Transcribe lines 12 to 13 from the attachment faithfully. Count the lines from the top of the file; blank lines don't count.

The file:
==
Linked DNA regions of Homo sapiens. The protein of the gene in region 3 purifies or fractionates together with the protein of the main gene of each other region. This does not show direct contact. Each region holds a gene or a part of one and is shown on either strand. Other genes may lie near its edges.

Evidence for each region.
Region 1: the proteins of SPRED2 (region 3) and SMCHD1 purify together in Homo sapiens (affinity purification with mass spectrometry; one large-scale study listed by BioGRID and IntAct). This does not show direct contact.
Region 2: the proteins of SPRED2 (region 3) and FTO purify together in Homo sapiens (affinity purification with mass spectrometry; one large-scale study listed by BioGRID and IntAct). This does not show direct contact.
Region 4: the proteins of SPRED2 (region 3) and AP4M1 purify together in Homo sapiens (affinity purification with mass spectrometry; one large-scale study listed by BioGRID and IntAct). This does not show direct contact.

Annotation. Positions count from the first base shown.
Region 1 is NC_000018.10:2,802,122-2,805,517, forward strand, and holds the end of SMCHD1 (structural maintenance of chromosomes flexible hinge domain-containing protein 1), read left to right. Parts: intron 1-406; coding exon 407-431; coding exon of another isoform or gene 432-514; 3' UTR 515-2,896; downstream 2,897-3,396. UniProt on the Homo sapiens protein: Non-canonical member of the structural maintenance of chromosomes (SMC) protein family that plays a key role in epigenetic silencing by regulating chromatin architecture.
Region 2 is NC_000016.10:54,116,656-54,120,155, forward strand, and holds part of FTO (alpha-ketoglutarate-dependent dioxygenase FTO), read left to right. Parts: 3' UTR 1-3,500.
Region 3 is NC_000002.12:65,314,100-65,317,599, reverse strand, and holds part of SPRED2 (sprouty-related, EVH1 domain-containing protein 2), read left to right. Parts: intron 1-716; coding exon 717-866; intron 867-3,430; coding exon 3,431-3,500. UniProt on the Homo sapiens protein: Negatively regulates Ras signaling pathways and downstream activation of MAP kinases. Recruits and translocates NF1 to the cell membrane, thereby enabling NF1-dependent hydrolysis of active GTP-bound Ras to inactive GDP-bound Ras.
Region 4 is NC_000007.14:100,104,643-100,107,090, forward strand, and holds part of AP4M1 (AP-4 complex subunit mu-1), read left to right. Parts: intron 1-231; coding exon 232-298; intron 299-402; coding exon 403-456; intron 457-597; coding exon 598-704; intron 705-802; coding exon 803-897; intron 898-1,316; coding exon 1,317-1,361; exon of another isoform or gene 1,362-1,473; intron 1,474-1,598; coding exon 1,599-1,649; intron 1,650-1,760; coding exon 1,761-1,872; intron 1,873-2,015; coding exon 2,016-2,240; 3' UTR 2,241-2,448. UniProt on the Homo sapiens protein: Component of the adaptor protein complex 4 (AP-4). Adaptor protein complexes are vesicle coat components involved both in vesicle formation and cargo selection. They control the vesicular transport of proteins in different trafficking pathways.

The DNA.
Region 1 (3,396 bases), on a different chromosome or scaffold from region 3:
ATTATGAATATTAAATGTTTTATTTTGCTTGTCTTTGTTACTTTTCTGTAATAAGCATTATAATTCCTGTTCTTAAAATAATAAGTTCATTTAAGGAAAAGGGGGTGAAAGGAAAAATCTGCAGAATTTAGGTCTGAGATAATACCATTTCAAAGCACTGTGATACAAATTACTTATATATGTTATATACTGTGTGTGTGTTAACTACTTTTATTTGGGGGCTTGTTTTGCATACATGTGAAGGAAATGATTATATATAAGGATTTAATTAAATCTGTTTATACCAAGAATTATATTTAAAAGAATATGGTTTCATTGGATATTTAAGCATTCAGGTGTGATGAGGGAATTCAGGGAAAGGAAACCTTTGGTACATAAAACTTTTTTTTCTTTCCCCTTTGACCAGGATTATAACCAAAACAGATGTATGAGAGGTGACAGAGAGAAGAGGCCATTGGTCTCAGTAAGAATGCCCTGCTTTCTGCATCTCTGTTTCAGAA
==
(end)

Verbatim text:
Region 1 (3,396 bases), on a different chromosome or scaffold from region 3:
ATTATGAATATTAAATGTTTTATTTTGCTTGTCTTTGTTACTTTTCTGTAATAAGCATTATAATTCCTGTTCTTAAAATAATAAGTTCATTTAAGGAAAAGGGGGTGAAAGGAAAAATCTGCAGAATTTAGGTCTGAGATAATACCATTTCAAAGCACTGTGATACAAATTACTTATATATGTTATATACTGTGTGTGTGTTAACTACTTTTATTTGGGGGCTTGTTTTGCATACATGTGAAGGAAATGATTATATATAAGGATTTAATTAAATCTGTTTATACCAAGAATTATATTTAAAAGAATATGGTTTCATTGGATATTTAAGCATTCAGGTGTGATGAGGGAATTCAGGGAAAGGAAACCTTTGGTACATAAAACTTTTTTTTCTTTCCCCTTTGACCAGGATTATAACCAAAACAGATGTATGAGAGGTGACAGAGAGAAGAGGCCATTGGTCTCAGTAAGAATGCCCTGCTTTCTGCATCTCTGTTTCAGAA